Archive for the ‘Events’ Category

EVENT: Teaching and Learning Uses for Social Networking Technologies

October 9th, 2009

A little while ago, I tuned in for 3 of the speakers in this event, and found them all to be very different even though they share a theme (educational uses for social networking technologies). I’ll include my notes from each speaker below, so you can get an idea about the type of projects discussed. You can find the description of each session on the event website.

Some interesting points that I found in all three presentations:

  • You have to integrate the technology into the teaching and learning. It can’t just be added on top of an old learning structure, and expect the students to engage with it. Things have to be properly planned out and executed to the best of your ability!
  • With these ‘social’ technologies, the students are a part of the process, not just a casual observer. You may not want to give them the power to veto your use of certain features, but it can be useful for them to feel included – especially when the technology doesn’t work the way you were expecting. Their input and feedback is as important as yours (maybe MORE because they are supposed to be getting an education out of it!).
  • Choose solutions that utilize interfaces most users are already familiar with. Getting “past” the technology is often one of the hurdles to having an engaged group.

(My notes on each speaker below)



October 6th, 2009

I didn’t catch all of the keynote today, but there was one big announcement that I wanted to repost here.

Flash01Flash CS5 will include the ability to develop iPhone Applications using Action Script 3.

This is one of those announcements that is both positive and yet a little disappointing. Let’s start with the good stuff — Flash can be a great tool for developing interactive applications delivered online. We’ve all seen examples of Flash at work, with things ranging from online games to animations to video sites like Youtube. People with a creative mind can take Flash really far! Now Flash developers can create iPhone Applications that can be delivered via the Apple iTunes Store (or iPhone developers can use Flash to develop… either way). Sounds great!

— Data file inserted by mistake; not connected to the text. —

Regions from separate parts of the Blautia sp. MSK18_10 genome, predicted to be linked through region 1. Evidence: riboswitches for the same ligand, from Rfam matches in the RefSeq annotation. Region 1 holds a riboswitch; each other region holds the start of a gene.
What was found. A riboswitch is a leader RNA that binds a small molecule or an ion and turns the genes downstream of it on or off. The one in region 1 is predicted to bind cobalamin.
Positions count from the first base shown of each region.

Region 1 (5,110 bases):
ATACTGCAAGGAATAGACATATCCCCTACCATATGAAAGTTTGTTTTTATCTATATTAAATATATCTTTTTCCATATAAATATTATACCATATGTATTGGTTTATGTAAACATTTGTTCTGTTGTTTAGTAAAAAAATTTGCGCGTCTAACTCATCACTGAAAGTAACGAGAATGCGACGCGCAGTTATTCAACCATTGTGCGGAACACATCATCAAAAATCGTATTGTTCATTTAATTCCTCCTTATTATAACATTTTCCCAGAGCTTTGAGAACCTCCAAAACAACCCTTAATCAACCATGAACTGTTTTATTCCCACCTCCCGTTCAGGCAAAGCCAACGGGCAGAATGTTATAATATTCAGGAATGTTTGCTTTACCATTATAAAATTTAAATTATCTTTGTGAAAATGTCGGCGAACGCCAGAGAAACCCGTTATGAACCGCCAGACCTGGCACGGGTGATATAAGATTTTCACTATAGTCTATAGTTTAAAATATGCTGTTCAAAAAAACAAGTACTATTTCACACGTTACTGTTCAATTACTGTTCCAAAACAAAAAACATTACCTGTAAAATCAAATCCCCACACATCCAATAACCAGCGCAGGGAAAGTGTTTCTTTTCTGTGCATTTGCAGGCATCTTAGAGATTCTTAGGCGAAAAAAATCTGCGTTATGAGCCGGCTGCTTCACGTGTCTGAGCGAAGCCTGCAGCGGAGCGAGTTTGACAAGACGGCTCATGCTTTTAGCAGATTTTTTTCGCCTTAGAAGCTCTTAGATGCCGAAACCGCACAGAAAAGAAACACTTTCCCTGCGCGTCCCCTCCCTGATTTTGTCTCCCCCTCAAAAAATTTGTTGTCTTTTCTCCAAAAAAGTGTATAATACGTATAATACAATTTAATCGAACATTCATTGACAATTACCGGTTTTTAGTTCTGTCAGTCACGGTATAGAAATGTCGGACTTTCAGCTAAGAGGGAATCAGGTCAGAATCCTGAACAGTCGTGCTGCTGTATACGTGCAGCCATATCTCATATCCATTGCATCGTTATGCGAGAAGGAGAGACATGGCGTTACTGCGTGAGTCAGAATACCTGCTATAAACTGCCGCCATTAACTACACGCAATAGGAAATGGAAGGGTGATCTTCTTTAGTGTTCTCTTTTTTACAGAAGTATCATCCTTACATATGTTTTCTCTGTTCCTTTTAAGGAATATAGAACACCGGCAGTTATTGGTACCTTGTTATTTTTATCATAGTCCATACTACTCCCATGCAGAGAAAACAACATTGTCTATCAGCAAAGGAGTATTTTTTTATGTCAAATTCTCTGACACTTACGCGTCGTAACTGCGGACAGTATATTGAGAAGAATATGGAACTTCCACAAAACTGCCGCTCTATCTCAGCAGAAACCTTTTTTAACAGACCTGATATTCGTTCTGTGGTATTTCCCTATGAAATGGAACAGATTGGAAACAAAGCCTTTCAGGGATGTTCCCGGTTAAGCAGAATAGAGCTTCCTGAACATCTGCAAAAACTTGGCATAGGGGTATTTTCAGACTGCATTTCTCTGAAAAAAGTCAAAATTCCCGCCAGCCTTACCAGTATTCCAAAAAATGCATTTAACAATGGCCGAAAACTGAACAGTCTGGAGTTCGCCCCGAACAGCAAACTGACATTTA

Apple and Adobe have not been playing well together when it comes to Flash on iPhones. I’m not pointing any fingers, but I know that I want to pull my hair out every time I have trouble accessing a site on an iPhone because it uses Flash. The hair-pulling will continue, unfortunately, because they have not agreed to permit in-browser Flash support for the iPhone.

Regardless, it is a good first step — now I hope they can take it all the way home!

Some Links:

Now to find out about Connect Pro on the iPhone…. saw a tweet about this (#adobemax #adobemaxgs on Twitter) and didn’t catch it in the keynote. This would be a really great addition!

I hope I have some time to tune in to the sessions tomorrow… it’s always good to keep up on this stuff!

Event: Flattening the Classroom: Building Collaborative Learning Environments

October 5th, 2009

Event website

This two-day virtual event focuses on effective collaboration. I’ve missed some of it, due to some technical difficulties, but what I did catch was pretty interesting!

Diane Chapman – What is Collaboration?

Collaboration – a dirty little secret?
I’m not sure I agree with this statement… at our school, the lack of a potential for collaboration in some of the campus-wide tools is the dirty little secret that isn’t such a secret anymore. A key point made that I do agree with, however, is that collaboration has to be PLANNED in advance. Sure – it can be fun to be spontaneous, but it can get messy very quickly without a plan.

“Plan for inevitable bumps in the road” – This applies to any technology, and is often forgotten when using it.

“Group think is NOT Collaboration” – I love this quote!! “Group think” is when a group gives in to a dominant idea, instead of everyone participating equally. Something that we have to teach groups to remember, and something group members have to practise. Going along with the ideas of the group is not the same as adding your ideas to the mix. Yes, it’s easier to go along with everyone and seems to get the job done faster — but it defeats the purpose of the whole exercise!

The role of creativity in collaboration: unique viewpoints, not equal to chaos, important to collaboration.

Noshir Sarosh Contractor – Understanding and Enabling Online Collaboration Networks